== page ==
Regional Reviews: New Jersey
A Lushly Verdant and Sylvan As You Like It
Shakespeare sets most of the play in the Forest of Arden with those devoted cousins in exile, Rosalind and Celia (respectively disguised for their safety as a page and a country woman), and their jester Touchstone. Orlando is here searching for Rosalind with whom he had become smitten before she absconded from her father's court. Rosalind toys with Orlando, who fails to recognize her in her disguise.
Of course, that is just a small taste of the complex court and family intrigues which make up the plot of this Shakespearean romp. However, I suggest that you not bother to re-familiarize yourself with these matters in advance or, worse yet, try to stuff them into the heads of pre-adolescent children who are lucky enough to have you to bring them to this production. It is bloody complicated to spell them out. However, on stage, thanks to some alchemy performed by director Bonnie Monte and her large troupe, there is a breathtaking clarity to the story and a poetic lilt to the dialogue which weightlessly and delightedly carries aloft the youngest and oldest audience membersand everyone in between.
This production is not performed in a broadly farcical manner as family friendly outdoor productions tend to be. The rewards of such an approach can be appreciable. However, there is a special pleasure here in finding that most of the humor emanates from the witty words of the Bard. As demonstrated here, exquisitely wrought words are music to the ear. This As You like It could ignite a lifelong love of language in some children. Clocking in at about two hours and 20 minutes (with one intermission), this production is the real deal for both Shakespeare veteran and neophyte audiences.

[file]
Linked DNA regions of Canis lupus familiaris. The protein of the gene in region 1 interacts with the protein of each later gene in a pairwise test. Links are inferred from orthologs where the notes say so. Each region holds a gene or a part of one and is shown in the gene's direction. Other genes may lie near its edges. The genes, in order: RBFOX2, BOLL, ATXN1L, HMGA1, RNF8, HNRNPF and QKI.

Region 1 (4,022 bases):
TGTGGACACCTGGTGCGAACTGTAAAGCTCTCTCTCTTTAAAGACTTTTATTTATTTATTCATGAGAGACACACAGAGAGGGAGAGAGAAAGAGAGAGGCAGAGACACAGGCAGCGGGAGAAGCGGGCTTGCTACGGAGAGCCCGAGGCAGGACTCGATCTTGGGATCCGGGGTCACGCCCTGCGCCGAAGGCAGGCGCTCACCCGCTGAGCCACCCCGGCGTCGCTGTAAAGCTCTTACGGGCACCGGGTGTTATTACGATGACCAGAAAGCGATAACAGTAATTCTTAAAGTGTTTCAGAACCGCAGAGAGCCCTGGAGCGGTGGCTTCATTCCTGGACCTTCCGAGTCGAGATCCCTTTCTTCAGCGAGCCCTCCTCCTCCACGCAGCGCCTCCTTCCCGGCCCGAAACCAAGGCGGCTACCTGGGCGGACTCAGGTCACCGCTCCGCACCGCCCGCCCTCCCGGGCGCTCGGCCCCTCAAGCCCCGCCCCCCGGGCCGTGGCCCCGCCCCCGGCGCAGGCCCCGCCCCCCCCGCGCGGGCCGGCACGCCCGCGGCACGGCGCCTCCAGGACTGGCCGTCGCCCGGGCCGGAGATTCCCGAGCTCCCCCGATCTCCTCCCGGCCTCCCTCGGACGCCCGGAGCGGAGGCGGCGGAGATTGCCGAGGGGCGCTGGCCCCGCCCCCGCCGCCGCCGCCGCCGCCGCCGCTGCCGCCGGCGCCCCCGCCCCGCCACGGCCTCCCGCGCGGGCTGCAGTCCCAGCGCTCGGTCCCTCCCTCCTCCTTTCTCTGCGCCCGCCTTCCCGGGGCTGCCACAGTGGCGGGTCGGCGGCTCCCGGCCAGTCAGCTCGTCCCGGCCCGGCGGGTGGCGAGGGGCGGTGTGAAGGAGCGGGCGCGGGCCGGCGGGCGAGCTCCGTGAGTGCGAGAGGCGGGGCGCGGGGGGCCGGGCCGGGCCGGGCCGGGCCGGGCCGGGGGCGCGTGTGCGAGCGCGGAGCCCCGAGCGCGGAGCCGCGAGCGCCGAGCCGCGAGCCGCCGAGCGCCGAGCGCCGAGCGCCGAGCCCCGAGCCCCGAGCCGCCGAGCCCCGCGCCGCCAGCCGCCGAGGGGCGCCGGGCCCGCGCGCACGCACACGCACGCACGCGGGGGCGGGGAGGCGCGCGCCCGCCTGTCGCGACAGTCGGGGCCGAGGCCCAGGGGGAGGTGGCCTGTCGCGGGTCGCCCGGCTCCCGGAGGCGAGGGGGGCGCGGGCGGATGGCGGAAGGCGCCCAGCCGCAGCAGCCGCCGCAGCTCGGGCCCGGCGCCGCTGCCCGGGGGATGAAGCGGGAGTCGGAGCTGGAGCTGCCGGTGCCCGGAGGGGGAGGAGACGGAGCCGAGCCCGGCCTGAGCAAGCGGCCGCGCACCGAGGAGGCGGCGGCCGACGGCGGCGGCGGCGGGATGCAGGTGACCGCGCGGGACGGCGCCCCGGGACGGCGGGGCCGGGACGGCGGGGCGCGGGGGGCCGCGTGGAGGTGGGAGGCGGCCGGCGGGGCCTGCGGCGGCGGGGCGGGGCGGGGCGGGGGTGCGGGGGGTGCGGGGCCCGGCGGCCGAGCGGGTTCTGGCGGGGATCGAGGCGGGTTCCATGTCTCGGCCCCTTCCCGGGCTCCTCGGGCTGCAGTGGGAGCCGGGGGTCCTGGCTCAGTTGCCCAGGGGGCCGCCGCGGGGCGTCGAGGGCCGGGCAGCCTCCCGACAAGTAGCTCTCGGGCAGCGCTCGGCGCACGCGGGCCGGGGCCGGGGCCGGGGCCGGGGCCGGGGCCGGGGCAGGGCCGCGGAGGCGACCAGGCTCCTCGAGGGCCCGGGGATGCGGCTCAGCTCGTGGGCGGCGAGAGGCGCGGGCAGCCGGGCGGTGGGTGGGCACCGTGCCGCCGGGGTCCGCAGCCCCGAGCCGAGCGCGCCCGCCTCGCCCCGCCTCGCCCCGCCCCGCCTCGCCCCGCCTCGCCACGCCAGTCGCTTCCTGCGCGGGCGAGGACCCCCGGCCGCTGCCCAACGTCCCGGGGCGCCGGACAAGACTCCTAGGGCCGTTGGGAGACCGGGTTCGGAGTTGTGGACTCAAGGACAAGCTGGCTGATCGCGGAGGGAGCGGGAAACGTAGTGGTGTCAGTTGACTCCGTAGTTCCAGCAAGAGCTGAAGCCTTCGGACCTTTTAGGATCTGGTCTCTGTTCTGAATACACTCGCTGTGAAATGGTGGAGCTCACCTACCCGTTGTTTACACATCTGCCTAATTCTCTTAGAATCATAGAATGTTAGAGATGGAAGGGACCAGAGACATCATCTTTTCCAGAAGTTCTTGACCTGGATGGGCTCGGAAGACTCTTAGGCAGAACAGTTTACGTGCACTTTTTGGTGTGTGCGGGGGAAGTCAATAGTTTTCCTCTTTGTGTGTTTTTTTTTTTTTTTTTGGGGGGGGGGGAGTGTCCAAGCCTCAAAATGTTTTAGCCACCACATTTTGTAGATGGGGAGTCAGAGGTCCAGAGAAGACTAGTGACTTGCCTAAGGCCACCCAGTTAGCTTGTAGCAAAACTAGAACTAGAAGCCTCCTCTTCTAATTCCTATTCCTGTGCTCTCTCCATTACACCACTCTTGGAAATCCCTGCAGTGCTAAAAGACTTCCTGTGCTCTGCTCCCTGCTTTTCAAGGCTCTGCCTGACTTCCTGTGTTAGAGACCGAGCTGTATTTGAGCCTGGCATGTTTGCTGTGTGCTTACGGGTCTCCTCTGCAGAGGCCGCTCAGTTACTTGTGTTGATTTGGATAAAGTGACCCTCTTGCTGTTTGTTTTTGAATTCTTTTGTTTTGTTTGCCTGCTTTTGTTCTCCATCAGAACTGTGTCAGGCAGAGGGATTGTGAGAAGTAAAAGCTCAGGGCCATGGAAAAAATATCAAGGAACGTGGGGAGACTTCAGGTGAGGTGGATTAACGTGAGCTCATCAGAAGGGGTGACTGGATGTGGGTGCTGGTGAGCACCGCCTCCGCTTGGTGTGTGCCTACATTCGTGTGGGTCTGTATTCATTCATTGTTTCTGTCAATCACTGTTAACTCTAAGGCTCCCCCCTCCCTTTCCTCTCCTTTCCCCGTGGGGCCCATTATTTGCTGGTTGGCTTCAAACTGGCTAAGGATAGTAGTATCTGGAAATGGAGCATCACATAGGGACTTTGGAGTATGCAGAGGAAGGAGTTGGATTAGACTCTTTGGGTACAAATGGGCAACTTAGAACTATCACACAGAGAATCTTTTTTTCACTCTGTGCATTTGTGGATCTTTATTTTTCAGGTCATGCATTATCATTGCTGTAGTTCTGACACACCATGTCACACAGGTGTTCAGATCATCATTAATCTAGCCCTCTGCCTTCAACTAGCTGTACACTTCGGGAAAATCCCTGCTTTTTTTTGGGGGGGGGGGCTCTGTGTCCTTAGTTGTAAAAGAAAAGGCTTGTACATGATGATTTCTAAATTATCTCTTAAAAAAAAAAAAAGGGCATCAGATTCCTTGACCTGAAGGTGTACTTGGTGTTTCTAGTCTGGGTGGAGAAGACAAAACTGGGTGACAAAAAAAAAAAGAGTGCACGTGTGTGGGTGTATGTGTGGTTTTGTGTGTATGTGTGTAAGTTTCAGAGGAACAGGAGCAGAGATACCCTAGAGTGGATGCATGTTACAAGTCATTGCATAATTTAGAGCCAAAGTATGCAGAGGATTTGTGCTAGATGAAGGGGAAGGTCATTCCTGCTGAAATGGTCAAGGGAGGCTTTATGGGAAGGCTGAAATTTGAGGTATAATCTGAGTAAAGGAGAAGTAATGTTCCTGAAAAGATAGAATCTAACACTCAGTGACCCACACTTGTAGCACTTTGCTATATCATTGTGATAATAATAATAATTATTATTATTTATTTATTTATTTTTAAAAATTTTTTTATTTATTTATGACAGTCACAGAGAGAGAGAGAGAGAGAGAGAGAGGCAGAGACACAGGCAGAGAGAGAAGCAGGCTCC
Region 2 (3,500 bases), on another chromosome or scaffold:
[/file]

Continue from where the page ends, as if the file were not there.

Caralyn Kozlowski sets the style and pace with her no-fuss take-charge performance. Kozlowski combines strength and determination, ready humor, and warm sensuality in a smoothly integrated fashion to create a delightful, winning Rosalind. Matthew Simpson's Orlando is a fine match and foil. Simpson is boyishly suave (that may sound like an oxymoron, but I think it accurately describes today's fashion in young stage swains) and consistently likeable.
Pretty much the entire cast delivers the text in clear, understandable contemporary cadences, which is a strength of the best American productions of Shakespeare. Especially strong is Bruce Cromer who, in the roles of Duke Senior (Rosalind's father) and his brother Duke Frederick (Celia's usurping father), gives two strong, contrasting performances. Robert Clohessy (Touchstone) delightfully provides much of the evening's more earthy humor. Greg Jackson as cynical forest courier Jaques (a large role oddly detached from the play's central concerns) does particularly well by the famed "seven ages of man" monologue.
Paul Canada has designed attractive and playable traditional costumes. The set design, while less elaborate than recent STNJ outdoor productions, makes outstanding use of its outdoor amphitheatre stage. There is a rotating circular disk at center stage which is cloaked in green along half the outer edge for scenes in the forest. When turned 180 degrees, it is open on the front edge, and the disk and its props and rear wall are designed to represent the court of Duke Frederick and other locations. The balance of the wide stage has some greenery and other elements, but is largely open and allows us to look through to a large open area with trees and grass beyond. This provides a large countryside-like background which creates a lovely and enveloping environment for the play.
Open and spacious in all aspects, As You Like It provides an ideal summer's evening treat for the entire family.
As You Like It continues performances (Evenings: Tuesday-Sunday 8:15 pm / Matinee: Sun. 4:30 pm) through July 28, 2013, at the Shakespeare Theatre of New Jersey's Outdoor Stage, 2 Convent Road (at Convent Station), Morris Township, NJ (on the campus of the College of St. Elizabeth). Box Office: 973-408-5600; online: www.ShakespeareNJ.org.
As You Like It by William Shakespeare; directed by Bonnie J. Monte